Sochi Winter Paralympic Games: Touch of frost among competitors makes for icy conditions

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Mitchell Gourley knows that a Winter Paralympic Games must just be about to begin. It is the time when there is a slight change in the dynamics within the tight-knit skiing community. The easy-going natures that create a supportive community for four years suddenly become a bit terser, more brittle.

The Australian alpine skier, who is one of the country’s best medal chances in Sochi for his pet event, the giant slalom, did not have an easy time of it on the slopes of the Rosa Khutor resort during the first two downhill practice sessions of the week.

Gourley was scathing of the slushy, soft ice after the first session on Wednesday, labelling it as borderline unsafe, and while he was pleased that conditions had improved on Thursday, he was unhappy with his performance.

As he sets himself for the opening race of the alpine skiing competition, the downhill, on Saturday, Gourley revealed that he was also not happy with some of the off-field byplay.

The 22-year-old from Barwon Heads accepts that such behaviour was all part of the game within a competitive environment, but believes some of it has gone too far.

”The nature of the sport is such that everyone needs favours at certain times. You’ve got to keep everyone happy and make sure that you’re friends with everyone,” Gourley said.

”But it gets a little bit icier towards the Games time, like this.

”Sometimes people who were very helpful in the four years before are all of a sudden very coy and don’t really want to do much but it is what it is, certain people deal with things differently.”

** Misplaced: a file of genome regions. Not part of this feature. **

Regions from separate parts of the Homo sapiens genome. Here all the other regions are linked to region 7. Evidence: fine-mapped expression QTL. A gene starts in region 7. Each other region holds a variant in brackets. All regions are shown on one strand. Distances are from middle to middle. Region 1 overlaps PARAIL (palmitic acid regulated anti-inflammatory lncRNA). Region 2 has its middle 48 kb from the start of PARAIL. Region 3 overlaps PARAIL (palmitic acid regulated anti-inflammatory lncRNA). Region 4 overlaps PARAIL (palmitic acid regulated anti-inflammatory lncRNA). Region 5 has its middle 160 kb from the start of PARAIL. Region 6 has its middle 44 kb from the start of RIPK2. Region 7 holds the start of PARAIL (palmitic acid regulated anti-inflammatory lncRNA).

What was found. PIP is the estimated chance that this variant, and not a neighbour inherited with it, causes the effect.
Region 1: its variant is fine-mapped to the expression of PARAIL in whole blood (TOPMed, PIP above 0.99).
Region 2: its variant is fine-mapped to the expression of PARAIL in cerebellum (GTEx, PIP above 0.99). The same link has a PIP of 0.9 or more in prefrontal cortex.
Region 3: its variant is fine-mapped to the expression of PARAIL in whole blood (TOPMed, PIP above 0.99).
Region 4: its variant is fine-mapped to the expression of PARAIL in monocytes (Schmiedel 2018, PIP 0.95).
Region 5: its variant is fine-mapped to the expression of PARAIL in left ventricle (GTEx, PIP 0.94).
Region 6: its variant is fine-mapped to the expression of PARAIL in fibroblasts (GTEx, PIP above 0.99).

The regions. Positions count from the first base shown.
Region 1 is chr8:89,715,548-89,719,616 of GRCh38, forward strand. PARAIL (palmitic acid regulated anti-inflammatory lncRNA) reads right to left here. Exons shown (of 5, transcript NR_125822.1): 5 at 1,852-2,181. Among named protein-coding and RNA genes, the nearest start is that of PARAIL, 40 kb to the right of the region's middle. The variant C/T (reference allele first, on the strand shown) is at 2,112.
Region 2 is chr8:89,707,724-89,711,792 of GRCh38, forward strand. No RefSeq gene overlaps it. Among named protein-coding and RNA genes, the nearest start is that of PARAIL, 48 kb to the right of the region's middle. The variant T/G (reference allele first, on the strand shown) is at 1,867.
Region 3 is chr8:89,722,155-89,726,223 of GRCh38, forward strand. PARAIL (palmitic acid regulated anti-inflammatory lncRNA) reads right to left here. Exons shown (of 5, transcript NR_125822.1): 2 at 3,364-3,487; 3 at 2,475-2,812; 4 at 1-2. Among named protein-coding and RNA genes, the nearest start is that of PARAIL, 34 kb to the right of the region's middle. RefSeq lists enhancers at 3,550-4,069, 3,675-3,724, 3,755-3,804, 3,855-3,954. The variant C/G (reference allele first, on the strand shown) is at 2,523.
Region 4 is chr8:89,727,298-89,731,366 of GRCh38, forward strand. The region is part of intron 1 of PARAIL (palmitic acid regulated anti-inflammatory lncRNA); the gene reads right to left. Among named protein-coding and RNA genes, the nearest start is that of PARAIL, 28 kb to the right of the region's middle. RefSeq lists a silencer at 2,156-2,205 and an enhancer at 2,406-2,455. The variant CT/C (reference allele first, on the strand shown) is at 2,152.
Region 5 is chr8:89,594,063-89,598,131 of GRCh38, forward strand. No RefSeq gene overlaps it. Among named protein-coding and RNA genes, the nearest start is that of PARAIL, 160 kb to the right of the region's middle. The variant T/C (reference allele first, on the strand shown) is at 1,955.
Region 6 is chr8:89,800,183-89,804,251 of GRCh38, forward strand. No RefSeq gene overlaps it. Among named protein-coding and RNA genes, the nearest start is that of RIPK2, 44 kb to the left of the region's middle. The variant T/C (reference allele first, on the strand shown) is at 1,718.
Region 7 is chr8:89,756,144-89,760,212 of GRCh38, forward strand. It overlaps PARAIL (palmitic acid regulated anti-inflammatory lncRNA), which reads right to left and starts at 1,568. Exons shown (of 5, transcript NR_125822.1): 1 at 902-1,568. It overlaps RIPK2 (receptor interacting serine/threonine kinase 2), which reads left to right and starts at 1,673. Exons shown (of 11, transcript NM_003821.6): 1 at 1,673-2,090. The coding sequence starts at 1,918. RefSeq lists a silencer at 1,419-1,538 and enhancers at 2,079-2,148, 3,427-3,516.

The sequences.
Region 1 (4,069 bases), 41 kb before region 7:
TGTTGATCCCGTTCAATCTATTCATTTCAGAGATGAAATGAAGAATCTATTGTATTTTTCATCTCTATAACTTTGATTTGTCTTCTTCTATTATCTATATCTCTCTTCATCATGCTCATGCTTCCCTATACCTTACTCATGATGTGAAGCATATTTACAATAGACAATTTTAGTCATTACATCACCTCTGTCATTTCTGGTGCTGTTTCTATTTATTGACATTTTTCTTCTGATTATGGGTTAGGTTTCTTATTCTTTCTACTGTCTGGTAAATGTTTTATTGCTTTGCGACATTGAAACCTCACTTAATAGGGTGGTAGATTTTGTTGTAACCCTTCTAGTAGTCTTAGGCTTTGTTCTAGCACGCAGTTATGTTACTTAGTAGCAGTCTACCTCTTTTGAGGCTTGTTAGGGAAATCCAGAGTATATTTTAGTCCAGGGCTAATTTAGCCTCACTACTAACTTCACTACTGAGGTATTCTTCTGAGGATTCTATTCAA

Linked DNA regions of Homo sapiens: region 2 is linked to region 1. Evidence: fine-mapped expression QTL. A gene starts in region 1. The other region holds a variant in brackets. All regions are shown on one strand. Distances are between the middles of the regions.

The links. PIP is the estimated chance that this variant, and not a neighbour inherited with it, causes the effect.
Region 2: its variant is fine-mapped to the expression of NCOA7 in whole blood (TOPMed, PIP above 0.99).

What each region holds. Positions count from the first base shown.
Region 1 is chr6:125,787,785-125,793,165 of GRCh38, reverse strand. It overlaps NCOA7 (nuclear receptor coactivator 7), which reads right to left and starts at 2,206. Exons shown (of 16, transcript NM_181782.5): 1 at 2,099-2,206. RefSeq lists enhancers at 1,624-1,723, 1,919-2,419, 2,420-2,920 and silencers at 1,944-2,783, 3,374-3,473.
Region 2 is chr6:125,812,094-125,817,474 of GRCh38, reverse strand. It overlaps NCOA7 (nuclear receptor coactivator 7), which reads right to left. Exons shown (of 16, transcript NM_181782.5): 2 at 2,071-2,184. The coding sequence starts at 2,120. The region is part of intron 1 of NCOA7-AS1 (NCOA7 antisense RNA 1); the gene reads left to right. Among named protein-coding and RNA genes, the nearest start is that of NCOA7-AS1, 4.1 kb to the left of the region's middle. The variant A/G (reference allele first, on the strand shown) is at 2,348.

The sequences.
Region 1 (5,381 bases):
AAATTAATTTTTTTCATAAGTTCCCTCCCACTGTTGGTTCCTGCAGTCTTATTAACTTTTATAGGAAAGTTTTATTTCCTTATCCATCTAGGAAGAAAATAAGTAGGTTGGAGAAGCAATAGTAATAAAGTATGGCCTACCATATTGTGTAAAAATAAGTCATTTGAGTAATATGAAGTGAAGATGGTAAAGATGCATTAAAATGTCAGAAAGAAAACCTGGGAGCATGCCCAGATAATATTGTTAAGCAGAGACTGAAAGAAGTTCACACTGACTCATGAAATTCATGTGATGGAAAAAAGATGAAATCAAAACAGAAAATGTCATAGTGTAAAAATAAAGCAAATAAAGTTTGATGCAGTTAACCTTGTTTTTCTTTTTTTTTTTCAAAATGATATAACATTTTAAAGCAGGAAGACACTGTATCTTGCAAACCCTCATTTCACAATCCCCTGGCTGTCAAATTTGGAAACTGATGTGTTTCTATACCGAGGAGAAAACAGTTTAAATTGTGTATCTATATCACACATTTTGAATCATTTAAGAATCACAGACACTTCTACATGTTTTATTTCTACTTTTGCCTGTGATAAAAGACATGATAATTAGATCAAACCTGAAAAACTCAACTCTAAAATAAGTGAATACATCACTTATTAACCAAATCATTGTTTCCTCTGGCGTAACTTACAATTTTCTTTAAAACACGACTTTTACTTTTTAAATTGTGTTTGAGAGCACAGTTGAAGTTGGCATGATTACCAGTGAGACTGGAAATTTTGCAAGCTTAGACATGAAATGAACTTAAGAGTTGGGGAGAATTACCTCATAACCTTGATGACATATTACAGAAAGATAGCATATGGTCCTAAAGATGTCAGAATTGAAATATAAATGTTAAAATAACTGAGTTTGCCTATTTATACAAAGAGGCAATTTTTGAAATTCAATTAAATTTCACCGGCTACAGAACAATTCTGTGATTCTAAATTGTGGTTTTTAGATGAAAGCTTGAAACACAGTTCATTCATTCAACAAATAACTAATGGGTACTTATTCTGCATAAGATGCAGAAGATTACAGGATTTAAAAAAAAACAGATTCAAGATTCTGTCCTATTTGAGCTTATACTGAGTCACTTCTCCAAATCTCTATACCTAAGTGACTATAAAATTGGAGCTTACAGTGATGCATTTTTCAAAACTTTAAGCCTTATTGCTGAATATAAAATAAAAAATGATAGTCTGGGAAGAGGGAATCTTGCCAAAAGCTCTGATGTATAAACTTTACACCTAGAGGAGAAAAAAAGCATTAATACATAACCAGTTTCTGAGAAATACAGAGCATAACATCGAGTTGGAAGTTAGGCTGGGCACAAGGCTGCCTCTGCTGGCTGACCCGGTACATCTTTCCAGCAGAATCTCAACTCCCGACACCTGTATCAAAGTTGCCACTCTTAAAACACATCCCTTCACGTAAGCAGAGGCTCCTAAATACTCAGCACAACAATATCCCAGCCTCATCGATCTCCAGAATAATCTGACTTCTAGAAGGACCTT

”For the most part everyone is pretty genuine and don’t do too much untoward. There’s a couple of individuals, a couple of nations, that probably play it up a bit more than the others.”

Gourley, who has limb deficiency below his left elbow and competes in the standing classification, has been one of Australia’s most consistent performers on the World Cup circuit and will compete in all the alpine disciplines.

The conditions caused particular heartache for the skiers during the first downhill training session when newly appointed flag-bearer Cameron Rahles-Rahbula crashed heavily and injured his knee.

Rahles-Rahbula, who is a single-leg skier, has withdrawn from weekend events and he will be assessed in coming days before a decision is made on his remaining races.

Also beginning their campaigns on Saturday will be Toby Kane, one of the few one-legged skiers in the field who does not use a prosthetic when racing, and Melissa Perrine, who is among the gold medal contenders in the vision-impaired classification. Fellow alpine skiers Tori Pendergast (sitting) and Jess Gallagher will begin their campaigns next week.

Alpine skiing assistant coach Michael Milton, who won six gold medals in four Winter Paralympic Games, said the squad was stronger than the one that won four medals at Vancouver in 2010 and he was confident it would add to Australia’s tally of 28 medals.

”I think they’re all very strong athletes,” Milton said.

”They’re a great group of people and considering we’re at the Paralympic games and the pressure is on, they’re a very relaxed and confident group.”

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